By Katelyn Weisbrod, The Daily Iowan
A Fulbright scholar in Germany spent the last 10 months learning the German world and sharing her American culture.
“It was a really interesting time to be abroad as the election here was going on, and I was tasked with being the American voice,” said Lauren Darby, who returned home to Iowa City this spring.
Darby, a University of Iowa graduate, taught English to fifth- through 12th-graders in Wolfsburg, Germany, but she often found her English lessons becoming social-studies lessons.
“I had fifth-graders drawing campaign posters and pictures of Donald Trump and Hillary Clinton completely unprovoked, but that’s what they were curious about, that’s what they were interested in,” Darby said.
She enjoyed this, she said, because she is certified in social-studies education.
Not only was she teaching and learning from her students but also her colleagues at the school. She often took coffee breaks with her German peers to exchange knowledge on both German and American history, politics, and literature.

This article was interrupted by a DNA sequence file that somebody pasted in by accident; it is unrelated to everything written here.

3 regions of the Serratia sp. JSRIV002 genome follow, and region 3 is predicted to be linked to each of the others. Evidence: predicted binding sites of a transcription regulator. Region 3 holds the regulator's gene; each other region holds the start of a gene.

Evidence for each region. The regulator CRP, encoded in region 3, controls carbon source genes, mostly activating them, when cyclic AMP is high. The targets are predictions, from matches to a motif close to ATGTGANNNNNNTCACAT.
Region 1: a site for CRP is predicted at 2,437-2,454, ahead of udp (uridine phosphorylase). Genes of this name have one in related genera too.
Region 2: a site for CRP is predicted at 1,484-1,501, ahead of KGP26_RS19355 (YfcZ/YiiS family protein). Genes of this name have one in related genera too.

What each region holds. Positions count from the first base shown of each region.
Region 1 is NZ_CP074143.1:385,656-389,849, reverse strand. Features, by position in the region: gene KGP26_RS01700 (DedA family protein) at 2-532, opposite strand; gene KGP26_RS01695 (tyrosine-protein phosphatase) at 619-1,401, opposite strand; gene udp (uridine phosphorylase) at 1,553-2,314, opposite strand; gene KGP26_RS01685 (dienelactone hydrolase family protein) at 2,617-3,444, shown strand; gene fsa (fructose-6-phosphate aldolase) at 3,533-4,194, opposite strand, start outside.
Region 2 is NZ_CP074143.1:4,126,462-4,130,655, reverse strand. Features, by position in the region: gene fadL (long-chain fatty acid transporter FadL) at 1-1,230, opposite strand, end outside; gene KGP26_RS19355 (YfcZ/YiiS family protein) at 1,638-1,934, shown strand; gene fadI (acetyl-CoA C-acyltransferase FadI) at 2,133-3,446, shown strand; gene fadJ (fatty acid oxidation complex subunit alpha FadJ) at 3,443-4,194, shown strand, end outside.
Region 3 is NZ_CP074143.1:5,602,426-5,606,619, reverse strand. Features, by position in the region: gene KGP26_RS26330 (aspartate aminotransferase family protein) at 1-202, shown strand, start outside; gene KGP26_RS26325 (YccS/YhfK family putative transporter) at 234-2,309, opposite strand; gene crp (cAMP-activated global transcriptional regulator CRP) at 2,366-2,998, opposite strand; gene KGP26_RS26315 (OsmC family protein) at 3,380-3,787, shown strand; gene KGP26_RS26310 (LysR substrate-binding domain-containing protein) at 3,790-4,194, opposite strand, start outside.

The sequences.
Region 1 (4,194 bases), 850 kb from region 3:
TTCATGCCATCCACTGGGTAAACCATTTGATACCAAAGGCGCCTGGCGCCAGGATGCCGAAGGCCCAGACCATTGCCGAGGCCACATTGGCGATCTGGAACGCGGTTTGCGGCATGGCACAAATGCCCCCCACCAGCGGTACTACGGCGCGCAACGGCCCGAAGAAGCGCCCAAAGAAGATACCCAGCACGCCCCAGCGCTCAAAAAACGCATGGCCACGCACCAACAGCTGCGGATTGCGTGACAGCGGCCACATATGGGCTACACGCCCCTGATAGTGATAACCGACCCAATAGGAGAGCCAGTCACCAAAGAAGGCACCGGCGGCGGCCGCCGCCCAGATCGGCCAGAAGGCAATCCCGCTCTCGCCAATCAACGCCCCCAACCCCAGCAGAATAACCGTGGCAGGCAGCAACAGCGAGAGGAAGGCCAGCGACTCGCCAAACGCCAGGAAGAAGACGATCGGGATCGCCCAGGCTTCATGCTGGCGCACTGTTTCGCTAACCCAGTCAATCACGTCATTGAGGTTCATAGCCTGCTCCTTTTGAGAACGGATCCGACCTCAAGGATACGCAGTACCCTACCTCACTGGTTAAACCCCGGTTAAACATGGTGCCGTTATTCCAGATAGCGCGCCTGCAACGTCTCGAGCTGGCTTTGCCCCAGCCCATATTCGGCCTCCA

“They were also super-eager to practice their English and learn, and I was super-eager to practice my German and learn about the country where I was, and to get that authentic voice of Germans, hearing their opinions on topics I had only studied about previously,” Darby said.
Karen Wachsmuth, the UI associate director of international fellowships, said Fulbright scholars often feel like they are called on to serve as “citizen ambassadors.”
“In some cases, this might be the first American that [foreign] students have met,” Wachsmuth said. “So the [Fulbright scholars] do become a very important representative of the U.S., and they have to be prepared to discuss international issues in a thoughtful and considerate way.”